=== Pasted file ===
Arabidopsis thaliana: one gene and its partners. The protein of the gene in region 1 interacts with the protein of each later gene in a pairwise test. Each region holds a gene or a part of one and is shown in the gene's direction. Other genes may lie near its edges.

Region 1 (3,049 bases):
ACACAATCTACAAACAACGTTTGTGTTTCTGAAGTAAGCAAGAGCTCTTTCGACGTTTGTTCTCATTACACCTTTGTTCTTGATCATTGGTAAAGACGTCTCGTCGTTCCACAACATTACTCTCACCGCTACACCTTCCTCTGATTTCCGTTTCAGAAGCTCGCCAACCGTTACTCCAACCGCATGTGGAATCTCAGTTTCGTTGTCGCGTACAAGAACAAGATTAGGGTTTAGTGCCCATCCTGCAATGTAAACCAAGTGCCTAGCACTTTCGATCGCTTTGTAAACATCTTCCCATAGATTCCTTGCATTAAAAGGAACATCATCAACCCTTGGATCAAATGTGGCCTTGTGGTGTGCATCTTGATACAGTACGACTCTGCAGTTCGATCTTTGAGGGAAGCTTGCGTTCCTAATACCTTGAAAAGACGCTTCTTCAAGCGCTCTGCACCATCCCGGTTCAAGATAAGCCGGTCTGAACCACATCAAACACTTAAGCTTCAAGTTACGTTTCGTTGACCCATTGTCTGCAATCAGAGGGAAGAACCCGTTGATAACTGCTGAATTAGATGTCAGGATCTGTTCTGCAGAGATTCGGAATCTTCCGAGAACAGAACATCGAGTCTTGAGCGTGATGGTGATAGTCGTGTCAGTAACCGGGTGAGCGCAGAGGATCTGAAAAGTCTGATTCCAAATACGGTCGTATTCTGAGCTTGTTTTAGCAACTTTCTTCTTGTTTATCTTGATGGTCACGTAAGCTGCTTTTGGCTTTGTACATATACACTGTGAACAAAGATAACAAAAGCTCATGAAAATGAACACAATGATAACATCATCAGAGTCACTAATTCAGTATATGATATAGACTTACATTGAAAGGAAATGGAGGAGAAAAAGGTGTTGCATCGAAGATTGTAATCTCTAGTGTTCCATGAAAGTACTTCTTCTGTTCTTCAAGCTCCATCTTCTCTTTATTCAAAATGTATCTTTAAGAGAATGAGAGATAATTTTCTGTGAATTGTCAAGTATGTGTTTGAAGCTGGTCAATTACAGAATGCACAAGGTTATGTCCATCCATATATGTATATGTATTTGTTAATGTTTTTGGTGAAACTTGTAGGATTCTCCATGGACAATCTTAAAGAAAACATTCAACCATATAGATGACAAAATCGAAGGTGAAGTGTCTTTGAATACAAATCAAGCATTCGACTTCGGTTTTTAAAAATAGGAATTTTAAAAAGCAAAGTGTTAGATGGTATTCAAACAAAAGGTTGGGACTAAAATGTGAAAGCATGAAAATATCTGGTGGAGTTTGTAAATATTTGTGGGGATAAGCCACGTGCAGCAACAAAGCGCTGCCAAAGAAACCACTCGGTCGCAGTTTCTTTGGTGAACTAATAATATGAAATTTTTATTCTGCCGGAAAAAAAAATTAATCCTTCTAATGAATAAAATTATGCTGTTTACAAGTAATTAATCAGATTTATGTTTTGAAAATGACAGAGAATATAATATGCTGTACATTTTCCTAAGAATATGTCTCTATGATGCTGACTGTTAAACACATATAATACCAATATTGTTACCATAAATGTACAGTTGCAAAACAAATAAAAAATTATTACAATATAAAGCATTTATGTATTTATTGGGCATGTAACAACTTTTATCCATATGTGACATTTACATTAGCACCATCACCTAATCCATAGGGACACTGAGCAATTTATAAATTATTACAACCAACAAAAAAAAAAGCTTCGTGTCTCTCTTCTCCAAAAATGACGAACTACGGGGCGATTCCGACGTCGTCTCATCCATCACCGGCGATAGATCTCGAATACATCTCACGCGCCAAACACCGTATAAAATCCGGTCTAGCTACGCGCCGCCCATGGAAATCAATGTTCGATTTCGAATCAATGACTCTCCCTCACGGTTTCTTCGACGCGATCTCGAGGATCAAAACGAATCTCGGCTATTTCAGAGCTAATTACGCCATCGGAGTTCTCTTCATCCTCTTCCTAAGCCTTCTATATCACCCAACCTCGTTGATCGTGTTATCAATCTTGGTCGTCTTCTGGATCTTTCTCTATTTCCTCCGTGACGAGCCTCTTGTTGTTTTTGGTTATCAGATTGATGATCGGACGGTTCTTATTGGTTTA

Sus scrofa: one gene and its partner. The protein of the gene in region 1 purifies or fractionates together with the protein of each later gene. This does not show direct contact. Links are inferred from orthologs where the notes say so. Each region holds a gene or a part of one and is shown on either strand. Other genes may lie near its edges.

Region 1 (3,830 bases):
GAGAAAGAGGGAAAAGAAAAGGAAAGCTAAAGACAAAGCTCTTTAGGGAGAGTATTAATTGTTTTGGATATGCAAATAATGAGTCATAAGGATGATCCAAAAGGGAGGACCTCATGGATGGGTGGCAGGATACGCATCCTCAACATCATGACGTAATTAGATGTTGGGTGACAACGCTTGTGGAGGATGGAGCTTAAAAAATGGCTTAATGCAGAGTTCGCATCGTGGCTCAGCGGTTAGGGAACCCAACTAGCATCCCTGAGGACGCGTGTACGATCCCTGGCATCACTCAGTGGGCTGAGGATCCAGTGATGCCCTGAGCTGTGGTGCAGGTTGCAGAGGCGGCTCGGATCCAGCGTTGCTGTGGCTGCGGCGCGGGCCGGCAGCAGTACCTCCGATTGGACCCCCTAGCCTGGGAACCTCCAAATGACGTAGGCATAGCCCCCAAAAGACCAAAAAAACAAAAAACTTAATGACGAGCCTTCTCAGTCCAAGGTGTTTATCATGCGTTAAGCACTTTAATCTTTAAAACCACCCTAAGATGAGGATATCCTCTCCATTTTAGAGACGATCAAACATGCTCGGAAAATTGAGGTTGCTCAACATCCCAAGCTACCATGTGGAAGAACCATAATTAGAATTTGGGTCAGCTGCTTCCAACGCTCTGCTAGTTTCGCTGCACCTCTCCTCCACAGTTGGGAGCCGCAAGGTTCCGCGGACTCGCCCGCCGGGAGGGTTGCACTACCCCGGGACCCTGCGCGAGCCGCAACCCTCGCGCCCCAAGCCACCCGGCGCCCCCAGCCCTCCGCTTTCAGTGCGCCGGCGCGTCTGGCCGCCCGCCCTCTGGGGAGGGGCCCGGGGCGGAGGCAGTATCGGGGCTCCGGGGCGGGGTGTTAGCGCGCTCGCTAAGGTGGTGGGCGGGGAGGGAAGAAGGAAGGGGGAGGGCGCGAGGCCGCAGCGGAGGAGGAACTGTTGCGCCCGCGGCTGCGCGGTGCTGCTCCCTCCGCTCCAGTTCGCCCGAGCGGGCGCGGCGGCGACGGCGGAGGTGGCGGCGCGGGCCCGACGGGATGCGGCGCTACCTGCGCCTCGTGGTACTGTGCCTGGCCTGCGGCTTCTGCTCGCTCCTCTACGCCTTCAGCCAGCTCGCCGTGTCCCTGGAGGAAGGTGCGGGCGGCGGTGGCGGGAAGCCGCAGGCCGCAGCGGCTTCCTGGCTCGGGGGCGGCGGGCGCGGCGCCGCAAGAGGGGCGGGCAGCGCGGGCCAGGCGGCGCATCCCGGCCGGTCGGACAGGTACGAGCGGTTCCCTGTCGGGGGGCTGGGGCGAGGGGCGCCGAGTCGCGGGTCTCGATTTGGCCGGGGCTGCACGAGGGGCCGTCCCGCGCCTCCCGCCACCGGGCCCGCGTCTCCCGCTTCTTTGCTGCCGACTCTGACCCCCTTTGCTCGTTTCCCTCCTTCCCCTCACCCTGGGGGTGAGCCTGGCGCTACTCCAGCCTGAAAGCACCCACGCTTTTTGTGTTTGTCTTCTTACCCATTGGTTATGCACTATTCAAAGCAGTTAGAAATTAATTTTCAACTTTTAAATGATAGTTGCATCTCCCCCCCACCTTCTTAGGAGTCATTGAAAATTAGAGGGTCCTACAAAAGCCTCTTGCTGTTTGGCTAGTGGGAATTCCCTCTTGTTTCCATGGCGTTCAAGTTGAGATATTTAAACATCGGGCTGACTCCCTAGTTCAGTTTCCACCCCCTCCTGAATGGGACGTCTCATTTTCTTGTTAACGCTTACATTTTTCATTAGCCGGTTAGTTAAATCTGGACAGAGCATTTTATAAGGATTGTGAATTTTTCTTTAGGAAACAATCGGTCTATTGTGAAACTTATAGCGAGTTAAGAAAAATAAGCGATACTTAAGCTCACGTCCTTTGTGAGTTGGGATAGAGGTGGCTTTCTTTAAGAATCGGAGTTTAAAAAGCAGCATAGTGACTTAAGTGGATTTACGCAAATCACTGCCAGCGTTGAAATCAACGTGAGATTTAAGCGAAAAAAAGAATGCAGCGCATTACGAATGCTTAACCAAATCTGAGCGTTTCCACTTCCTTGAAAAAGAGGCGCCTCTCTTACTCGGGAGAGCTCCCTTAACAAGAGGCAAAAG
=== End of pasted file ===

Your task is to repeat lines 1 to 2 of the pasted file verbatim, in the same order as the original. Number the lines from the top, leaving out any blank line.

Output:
Arabidopsis thaliana: one gene and its partners. The protein of the gene in region 1 interacts with the protein of each later gene in a pairwise test. Each region holds a gene or a part of one and is shown in the gene's direction. Other genes may lie near its edges.

Region 1 (3,049 bases):